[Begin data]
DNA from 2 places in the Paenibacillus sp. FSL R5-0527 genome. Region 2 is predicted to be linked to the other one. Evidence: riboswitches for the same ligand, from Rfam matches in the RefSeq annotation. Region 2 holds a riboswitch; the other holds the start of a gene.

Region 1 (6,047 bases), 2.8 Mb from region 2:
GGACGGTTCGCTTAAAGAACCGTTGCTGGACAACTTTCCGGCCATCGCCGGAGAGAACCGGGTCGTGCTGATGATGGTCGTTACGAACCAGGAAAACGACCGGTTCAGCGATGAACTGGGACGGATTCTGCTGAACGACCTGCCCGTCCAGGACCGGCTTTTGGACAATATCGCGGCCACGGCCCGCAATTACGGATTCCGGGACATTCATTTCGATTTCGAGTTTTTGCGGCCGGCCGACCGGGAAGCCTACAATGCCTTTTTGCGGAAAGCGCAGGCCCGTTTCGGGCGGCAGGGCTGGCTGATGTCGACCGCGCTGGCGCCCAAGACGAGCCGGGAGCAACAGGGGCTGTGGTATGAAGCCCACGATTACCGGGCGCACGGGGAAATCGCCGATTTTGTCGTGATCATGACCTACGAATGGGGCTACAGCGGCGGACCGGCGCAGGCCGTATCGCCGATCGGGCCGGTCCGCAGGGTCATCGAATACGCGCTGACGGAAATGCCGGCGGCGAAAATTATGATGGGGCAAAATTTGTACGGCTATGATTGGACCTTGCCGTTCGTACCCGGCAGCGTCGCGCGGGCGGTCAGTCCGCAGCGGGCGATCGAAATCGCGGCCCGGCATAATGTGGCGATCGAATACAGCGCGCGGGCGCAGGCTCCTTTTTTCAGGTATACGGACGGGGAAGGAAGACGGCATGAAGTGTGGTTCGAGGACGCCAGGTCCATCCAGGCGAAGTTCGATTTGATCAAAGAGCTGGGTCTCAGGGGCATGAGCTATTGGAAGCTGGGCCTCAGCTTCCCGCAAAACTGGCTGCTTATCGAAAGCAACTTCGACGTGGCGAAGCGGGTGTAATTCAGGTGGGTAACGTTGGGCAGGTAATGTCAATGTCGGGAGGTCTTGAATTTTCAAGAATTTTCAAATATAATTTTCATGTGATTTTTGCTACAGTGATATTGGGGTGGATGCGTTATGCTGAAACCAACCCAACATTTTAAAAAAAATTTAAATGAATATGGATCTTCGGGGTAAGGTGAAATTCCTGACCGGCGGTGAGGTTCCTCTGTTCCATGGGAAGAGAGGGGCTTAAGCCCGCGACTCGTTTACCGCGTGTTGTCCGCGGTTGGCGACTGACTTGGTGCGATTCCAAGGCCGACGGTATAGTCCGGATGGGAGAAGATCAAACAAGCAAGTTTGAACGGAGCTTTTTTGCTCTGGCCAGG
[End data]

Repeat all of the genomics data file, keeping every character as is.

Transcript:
DNA from 2 places in the Paenibacillus sp. FSL R5-0527 genome. Region 2 is predicted to be linked to the other one. Evidence: riboswitches for the same ligand, from Rfam matches in the RefSeq annotation. Region 2 holds a riboswitch; the other holds the start of a gene.

Region 1 (6,047 bases), 2.8 Mb from region 2:
GGACGGTTCGCTTAAAGAACCGTTGCTGGACAACTTTCCGGCCATCGCCGGAGAGAACCGGGTCGTGCTGATGATGGTCGTTACGAACCAGGAAAACGACCGGTTCAGCGATGAACTGGGACGGATTCTGCTGAACGACCTGCCCGTCCAGGACCGGCTTTTGGACAATATCGCGGCCACGGCCCGCAATTACGGATTCCGGGACATTCATTTCGATTTCGAGTTTTTGCGGCCGGCCGACCGGGAAGCCTACAATGCCTTTTTGCGGAAAGCGCAGGCCCGTTTCGGGCGGCAGGGCTGGCTGATGTCGACCGCGCTGGCGCCCAAGACGAGCCGGGAGCAACAGGGGCTGTGGTATGAAGCCCACGATTACCGGGCGCACGGGGAAATCGCCGATTTTGTCGTGATCATGACCTACGAATGGGGCTACAGCGGCGGACCGGCGCAGGCCGTATCGCCGATCGGGCCGGTCCGCAGGGTCATCGAATACGCGCTGACGGAAATGCCGGCGGCGAAAATTATGATGGGGCAAAATTTGTACGGCTATGATTGGACCTTGCCGTTCGTACCCGGCAGCGTCGCGCGGGCGGTCAGTCCGCAGCGGGCGATCGAAATCGCGGCCCGGCATAATGTGGCGATCGAATACAGCGCGCGGGCGCAGGCTCCTTTTTTCAGGTATACGGACGGGGAAGGAAGACGGCATGAAGTGTGGTTCGAGGACGCCAGGTCCATCCAGGCGAAGTTCGATTTGATCAAAGAGCTGGGTCTCAGGGGCATGAGCTATTGGAAGCTGGGCCTCAGCTTCCCGCAAAACTGGCTGCTTATCGAAAGCAACTTCGACGTGGCGAAGCGGGTGTAATTCAGGTGGGTAACGTTGGGCAGGTAATGTCAATGTCGGGAGGTCTTGAATTTTCAAGAATTTTCAAATATAATTTTCATGTGATTTTTGCTACAGTGATATTGGGGTGGATGCGTTATGCTGAAACCAACCCAACATTTTAAAAAAAATTTAAATGAATATGGATCTTCGGGGTAAGGTGAAATTCCTGACCGGCGGTGAGGTTCCTCTGTTCCATGGGAAGAGAGGGGCTTAAGCCCGCGACTCGTTTACCGCGTGTTGTCCGCGGTTGGCGACTGACTTGGTGCGATTCCAAGGCCGACGGTATAGTCCGGATGGGAGAAGATCAAACAAGCAAGTTTGAACGGAGCTTTTTTGCTCTGGCCAGG